and Saturday should hold plenty of
interest for the campus and the weath-
er man is optimistic over blue skies
ar) warm sunshine after nearly a week.
of questionable climate. One of the
biggest crowds in years is counted up-
on to attend the prep events"and the
invasion of the Gopher hordes bent

WHAT TO 1)0 AN\D
U WRERtE TO 00
+ An hour a day of Pocket, r
W Caroni or Tihree-Cushion ~
N Billards is fine for mind
and body of every illiciti-
gan man.
J - t
-47
ky t
yp, ;er% cAY: a E A:Jc^L1i9~'i '~' 7Y
flq.fy yT]E'i cv~' 1 '! iN H SS i ; (
'N~+ M .1n taAi i"L.Y .t : QP _ .. i

Displayi , a far superior brand of
golf throughout the meet, the Mich- -
igan golf team had little dlifficulty in
humbling the Ohio State tear in a;
dual meet held yesterday on th- Ann
Arbor course by a score of 14-10. The
meet was played under poor w alner
conditions and at times the plaerg
were forced to brave torrent_; of A::oai ea
weatherman's offerings ani a hiady irn; no 'game.
soaked course.
In the individual rmatclre.a which R Ii F
were held in the morning, Smith prv- New' York................4 6. 1
ed to be the outstandin sar. s S LOi................. 1 4 1
shots were perfect and hisl payir g ws 'lo ut and Schang; Van Gilder and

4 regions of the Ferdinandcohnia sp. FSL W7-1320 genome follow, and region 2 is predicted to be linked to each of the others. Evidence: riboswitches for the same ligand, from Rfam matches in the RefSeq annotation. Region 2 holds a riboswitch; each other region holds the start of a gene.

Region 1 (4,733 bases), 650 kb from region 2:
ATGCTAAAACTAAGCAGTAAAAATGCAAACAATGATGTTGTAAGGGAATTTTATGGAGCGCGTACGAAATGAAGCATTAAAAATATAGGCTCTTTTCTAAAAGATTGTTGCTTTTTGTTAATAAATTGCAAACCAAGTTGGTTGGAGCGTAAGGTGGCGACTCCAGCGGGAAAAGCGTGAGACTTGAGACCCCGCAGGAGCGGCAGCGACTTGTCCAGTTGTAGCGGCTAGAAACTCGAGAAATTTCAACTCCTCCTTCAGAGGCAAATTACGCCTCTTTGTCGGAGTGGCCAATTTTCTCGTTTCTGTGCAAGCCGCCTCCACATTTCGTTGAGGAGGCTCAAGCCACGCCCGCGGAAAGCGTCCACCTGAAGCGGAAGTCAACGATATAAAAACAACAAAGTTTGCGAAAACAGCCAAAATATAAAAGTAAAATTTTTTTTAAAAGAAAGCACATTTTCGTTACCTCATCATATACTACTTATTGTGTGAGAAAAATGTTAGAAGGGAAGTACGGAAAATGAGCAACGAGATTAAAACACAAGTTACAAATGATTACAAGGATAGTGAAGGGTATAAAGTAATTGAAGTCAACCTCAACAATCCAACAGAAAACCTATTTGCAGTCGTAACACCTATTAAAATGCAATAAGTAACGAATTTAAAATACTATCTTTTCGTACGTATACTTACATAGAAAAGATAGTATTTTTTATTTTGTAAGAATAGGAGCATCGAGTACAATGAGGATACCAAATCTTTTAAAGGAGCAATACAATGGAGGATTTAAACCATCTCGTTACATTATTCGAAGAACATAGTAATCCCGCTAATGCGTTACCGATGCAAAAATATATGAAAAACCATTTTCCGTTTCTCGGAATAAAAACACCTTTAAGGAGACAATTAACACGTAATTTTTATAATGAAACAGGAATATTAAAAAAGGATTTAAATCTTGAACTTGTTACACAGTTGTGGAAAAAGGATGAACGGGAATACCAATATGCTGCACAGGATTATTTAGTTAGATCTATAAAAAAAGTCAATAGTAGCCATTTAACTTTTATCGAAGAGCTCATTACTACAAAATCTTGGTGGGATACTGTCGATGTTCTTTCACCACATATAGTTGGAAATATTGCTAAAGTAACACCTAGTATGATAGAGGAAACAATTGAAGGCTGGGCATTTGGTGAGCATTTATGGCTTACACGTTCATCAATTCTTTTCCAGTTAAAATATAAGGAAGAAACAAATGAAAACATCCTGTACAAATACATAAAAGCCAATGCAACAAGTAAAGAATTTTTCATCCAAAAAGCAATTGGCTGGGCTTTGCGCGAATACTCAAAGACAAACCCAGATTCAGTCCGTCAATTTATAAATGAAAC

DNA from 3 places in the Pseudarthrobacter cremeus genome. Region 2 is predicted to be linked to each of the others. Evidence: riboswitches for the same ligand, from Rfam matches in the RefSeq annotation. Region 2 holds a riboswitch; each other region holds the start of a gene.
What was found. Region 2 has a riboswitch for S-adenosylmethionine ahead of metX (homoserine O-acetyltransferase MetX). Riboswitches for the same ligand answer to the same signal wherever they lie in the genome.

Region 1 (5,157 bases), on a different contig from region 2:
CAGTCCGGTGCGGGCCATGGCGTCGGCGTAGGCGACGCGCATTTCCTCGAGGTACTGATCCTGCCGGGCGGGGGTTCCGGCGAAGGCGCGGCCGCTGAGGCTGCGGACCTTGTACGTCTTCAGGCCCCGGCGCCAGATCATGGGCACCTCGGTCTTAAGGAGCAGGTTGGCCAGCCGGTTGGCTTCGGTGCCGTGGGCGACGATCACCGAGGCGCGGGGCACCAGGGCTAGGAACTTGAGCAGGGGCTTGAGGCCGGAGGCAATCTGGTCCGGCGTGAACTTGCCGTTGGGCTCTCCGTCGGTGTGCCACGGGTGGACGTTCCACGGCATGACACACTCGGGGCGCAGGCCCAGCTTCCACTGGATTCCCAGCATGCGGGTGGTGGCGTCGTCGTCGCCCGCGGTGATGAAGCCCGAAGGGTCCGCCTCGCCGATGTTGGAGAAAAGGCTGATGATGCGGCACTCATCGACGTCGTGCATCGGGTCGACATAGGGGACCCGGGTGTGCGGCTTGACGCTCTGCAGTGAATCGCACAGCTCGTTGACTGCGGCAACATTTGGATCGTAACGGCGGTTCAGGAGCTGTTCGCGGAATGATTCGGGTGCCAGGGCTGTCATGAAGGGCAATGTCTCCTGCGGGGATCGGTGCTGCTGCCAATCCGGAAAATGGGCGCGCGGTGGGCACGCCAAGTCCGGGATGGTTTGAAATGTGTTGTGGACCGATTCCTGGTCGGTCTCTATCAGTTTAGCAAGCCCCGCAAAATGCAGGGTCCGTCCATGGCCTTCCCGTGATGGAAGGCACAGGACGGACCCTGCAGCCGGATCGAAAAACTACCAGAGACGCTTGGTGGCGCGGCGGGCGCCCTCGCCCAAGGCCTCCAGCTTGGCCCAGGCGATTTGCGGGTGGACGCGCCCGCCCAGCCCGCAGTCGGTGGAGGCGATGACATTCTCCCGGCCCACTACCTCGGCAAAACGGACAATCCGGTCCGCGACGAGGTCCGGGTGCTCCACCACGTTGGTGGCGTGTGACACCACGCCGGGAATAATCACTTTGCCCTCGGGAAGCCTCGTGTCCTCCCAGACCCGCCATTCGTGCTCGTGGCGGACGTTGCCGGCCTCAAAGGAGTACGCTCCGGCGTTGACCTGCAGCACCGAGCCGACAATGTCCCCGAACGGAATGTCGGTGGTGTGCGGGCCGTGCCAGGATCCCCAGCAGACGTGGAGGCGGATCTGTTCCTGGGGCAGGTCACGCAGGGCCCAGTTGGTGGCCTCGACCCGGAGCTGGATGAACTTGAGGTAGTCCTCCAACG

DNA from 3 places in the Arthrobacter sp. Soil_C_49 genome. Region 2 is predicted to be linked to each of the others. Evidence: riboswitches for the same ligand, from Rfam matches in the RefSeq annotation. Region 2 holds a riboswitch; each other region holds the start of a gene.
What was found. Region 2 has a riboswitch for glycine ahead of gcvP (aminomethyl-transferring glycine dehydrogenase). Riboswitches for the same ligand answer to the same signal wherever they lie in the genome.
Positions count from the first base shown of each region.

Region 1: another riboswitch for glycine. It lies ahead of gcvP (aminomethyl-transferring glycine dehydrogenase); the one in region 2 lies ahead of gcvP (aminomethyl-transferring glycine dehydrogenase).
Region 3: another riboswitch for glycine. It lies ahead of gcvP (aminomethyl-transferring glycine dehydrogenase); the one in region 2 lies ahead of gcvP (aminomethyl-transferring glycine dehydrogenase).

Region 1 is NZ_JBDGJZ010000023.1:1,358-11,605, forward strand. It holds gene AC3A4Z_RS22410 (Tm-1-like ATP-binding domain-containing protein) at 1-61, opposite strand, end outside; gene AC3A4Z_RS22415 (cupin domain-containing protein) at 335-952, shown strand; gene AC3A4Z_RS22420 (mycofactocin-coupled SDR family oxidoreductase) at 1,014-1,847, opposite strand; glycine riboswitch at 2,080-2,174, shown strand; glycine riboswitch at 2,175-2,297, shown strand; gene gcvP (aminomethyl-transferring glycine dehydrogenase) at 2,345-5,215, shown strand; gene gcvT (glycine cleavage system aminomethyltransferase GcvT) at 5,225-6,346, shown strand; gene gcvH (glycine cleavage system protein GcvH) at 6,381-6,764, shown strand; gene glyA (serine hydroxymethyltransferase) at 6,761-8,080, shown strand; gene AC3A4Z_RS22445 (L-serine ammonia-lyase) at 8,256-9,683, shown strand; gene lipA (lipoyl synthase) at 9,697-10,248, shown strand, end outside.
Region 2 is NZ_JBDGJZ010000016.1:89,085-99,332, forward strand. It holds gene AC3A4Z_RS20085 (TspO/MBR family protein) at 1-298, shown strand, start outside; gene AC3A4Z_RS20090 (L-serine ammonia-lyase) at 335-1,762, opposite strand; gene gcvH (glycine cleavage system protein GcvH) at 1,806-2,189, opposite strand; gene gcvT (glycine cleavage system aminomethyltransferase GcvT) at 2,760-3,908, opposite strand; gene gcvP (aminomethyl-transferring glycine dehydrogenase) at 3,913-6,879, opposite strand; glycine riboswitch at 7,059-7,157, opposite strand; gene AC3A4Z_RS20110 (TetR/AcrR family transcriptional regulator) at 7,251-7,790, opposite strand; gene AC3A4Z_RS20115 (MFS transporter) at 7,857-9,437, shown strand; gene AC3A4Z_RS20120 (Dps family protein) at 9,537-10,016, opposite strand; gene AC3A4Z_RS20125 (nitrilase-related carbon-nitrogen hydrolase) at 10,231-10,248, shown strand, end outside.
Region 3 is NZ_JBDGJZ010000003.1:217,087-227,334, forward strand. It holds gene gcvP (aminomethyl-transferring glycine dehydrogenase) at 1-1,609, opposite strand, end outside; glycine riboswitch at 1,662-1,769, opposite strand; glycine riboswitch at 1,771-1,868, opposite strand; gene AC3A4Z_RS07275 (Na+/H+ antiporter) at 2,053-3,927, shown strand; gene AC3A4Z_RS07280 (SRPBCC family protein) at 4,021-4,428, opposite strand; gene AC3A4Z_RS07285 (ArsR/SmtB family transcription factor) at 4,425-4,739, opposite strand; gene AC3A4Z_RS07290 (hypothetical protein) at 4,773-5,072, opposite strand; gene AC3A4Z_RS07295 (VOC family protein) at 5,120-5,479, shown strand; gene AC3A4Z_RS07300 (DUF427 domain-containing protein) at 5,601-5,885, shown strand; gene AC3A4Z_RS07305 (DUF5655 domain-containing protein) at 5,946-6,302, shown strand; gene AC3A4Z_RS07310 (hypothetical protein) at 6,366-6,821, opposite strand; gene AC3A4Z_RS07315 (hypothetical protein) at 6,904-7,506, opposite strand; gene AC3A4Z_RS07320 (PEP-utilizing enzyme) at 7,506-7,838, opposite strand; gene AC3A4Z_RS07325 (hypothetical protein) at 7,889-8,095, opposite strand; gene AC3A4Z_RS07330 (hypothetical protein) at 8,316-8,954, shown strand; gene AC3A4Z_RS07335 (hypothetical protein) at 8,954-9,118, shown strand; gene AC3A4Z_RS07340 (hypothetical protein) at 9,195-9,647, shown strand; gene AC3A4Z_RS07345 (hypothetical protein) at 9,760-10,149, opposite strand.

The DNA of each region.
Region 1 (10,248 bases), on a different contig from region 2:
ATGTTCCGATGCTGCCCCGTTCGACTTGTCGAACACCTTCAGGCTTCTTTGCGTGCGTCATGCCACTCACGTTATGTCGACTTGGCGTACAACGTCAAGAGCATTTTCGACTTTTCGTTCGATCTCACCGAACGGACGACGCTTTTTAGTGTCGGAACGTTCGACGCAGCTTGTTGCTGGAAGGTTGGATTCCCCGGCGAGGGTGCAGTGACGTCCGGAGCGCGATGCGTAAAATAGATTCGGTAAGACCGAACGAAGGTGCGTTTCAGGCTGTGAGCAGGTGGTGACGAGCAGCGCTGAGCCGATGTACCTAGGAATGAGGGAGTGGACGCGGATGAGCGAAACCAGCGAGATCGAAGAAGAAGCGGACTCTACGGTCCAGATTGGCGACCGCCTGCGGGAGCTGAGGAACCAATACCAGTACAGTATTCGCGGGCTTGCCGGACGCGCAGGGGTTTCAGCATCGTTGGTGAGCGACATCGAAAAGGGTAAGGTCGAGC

exceptional considering the adverse c id.
weather conditions. He had little
trouble defeating Captain Deusehle of R H E
the Buckeyes. Smith's score of 74 Piiadelphj .............5 10 4
was the best to be turned in by a Wol- Clevela n . ............... 0 6 0
verine. Crosby, failing to play his onmnel and Perkins; CO 'ebeakie,
usual strong game was forced to con- !mith and O'Neil
cede defeat to Kilpatrick. K-ipatrick
played a strong game and once his lead 13 s on-I) icit: wet grounds; no game.
was established it was never ssriously
threatened. ' :YthFal F eageu
Inr a hotly contested match Potter R 1H E
was able to hang up a score of 24 t. Louis...........6 15 5
against Fosse. Three more points c" oston. 7 15 3
annexed for the Maize and Plue when Doak, Barfoot and Ainsmith; Mar-
-astings, playing a stellar game, trim-
med Wallace, 3-0. This match conclud- a